This Income Contingent Repayment (ICR) Calculator estimates what your monthly payment and total payment will be under the Standard Repayment Plan and student loan Income-Contingent Repayment (ICR). With a student loan Income Contingent Repayment Calculator, you can also see how much student loan forgiveness you will receive under the student loan income contingent repayment plan.
Who Is Eligible For Income-Contingent Repayment (ICR)?
The only requirement for ICR is that you have eligible federal student loans. Eligible loans include:
– Direct Loans (both Subsidized and Unsubsidized)
– Direct PLUS Loans (eligible if consolidated for Parent PLUS borrowers
– Direct Consolidation Loans
– Federal Stafford Loans (both Subsidized and Unsubsidized, eligible if consolidated)
– FFEL PLUS Loans (eligible if consolidated)
– FFEL Consolidation Loans (eligible if consolidated)
– Federal Perkins Loans (eligible if consolidated)
Note that “eligible if consolidated” indicates that these loans must be consolidated into a Direct Consolidation Loan to qualify.
It’s important to note that income-driven repayment (IDR) plans rely on various factors. Our calculators do not guarantee you will be accepted into any income-driven repayment plan.
Can I Enroll In Income-Contingent Repayment (ICR) If I Have Parent PLUS Loans?
Yep. ICR is the only income-driven plan that allows Parent PLUS loans.
What Student Loan Types Aren’t Eligible For Income-Contingent Repayment (ICR)?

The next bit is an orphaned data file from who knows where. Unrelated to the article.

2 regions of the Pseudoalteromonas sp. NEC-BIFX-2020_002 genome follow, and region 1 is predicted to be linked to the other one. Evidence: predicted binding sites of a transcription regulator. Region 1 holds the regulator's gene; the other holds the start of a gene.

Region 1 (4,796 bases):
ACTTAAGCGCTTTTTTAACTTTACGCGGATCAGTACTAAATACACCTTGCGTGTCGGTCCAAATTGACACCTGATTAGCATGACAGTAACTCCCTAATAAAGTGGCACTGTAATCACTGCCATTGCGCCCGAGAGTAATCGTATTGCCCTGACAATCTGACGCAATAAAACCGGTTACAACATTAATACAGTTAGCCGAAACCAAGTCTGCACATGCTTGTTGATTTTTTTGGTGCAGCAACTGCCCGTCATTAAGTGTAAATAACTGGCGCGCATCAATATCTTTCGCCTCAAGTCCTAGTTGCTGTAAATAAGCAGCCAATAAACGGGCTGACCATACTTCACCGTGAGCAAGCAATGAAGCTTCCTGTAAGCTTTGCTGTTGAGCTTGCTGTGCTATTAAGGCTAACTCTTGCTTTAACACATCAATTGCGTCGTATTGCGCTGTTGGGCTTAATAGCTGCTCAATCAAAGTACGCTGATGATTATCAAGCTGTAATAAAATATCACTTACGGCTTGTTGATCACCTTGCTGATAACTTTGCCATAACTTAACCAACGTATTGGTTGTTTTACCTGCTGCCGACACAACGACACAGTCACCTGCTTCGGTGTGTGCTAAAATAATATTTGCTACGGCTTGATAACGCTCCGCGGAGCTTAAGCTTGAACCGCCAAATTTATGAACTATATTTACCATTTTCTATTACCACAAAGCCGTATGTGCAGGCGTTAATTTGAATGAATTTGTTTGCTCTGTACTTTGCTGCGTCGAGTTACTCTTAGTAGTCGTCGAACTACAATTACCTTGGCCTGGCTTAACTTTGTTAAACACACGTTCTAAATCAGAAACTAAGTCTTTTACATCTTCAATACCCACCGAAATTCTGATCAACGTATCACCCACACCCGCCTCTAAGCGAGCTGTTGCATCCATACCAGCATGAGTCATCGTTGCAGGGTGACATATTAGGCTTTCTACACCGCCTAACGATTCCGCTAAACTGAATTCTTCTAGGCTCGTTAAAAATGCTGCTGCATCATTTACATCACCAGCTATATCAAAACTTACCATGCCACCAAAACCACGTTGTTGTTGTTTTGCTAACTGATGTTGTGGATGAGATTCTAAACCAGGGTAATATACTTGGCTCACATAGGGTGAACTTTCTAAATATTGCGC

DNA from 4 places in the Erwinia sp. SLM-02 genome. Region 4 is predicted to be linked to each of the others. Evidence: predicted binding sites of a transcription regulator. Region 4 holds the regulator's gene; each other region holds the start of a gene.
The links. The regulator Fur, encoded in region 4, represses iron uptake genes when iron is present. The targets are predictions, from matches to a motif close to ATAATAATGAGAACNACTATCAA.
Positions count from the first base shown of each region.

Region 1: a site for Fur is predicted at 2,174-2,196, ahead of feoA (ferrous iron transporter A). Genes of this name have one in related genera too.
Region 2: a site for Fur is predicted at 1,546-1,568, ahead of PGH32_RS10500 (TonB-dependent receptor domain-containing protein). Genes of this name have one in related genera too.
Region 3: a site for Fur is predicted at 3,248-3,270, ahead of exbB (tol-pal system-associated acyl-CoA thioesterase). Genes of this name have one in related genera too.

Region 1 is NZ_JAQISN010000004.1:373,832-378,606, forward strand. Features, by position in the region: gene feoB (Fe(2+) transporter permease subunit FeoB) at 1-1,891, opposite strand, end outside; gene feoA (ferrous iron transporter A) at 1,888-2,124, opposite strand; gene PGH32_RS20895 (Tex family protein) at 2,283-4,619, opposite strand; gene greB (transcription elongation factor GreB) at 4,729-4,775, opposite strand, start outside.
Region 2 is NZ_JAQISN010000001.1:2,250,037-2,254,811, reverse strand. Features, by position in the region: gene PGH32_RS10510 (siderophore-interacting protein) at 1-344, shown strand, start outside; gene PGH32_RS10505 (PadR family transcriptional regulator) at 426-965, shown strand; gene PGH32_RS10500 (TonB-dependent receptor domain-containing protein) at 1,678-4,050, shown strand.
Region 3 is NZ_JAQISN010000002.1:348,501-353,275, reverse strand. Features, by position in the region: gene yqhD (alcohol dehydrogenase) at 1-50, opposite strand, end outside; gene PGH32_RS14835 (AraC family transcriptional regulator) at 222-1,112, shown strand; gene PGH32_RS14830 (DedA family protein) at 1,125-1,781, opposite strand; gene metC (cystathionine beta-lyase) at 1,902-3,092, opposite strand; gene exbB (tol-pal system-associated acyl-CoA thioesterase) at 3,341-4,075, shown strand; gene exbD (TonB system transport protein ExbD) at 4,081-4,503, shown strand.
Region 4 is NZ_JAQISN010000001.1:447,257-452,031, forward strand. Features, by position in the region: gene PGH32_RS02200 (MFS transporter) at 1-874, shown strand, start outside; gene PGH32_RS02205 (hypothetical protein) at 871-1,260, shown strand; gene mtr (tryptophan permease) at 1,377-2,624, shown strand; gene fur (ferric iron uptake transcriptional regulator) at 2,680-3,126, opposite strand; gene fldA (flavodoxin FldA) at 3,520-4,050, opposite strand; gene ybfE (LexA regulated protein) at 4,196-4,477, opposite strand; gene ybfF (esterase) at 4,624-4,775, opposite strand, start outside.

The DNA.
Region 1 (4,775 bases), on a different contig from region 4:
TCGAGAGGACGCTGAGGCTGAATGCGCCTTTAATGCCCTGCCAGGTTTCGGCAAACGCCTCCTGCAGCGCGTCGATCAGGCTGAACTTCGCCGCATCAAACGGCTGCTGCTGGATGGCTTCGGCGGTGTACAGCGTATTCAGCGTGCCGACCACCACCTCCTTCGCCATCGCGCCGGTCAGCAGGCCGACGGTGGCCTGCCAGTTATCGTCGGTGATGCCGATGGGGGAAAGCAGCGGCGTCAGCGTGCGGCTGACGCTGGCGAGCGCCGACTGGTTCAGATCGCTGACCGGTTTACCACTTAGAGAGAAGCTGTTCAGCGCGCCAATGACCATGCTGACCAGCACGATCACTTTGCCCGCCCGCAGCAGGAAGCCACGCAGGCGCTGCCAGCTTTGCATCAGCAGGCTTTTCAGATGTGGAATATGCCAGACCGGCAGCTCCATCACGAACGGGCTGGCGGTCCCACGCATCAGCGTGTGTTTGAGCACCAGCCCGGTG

Private student loans
FFEL PLUS Loans borrowed by parents
Direct Consolidation Loans used to repay a Parent PLUS Loan
Beside ICR, What Are My Other Income-Driven Repayment Options?
There are three other Income-Driven repayment options offered by the federal government. Check out Income-Based Repayment (IBR), Pay As You Earn (PAYE), and Revised Pay As You Earn (REPAYE). These plans are typically better options for borrowers who are eligible as they have lower monthly payment caps (10% – 15%) as well as shorter repayment periods until forgiveness (sometimes as little as 20 years). However, it’s important to note that none of these options (IBR, PAYE, and REPAYE) allow for Parent PLUS Loans.
Is Student Loan Forgiveness Through Income-Contingent Repayment (ICR) Taxable?
Yep. According to the IRS, student loan forgiveness received through ICR is generally considered taxable income.
What Assumptions Does The Income-Contingent Repayment (ICR) Calculator Make?
To provide an Income Contingent Repayment (ICR) estimate, we’ve used a few common assumptions to make this calculation. Some of the assumptions include:
– If you have a spouse, your spouse does not have student loans.
– If you have a spouse, you file your taxes as “married filing separately.” (If you file jointly, you must enter the combined income of you and your spouse).
– All loans are unsubsidized loans for the purposes of interest accumulation.
– Your family size will remain the same during the life of the loan and poverty guidelines will increase based on the Congressional Budget Office’s estimate of inflation.
– The interest rate you indicate won’t change during the life of the loan (even for loans with variable interest rates).
– You meet all eligibility requirements to enroll in ICR.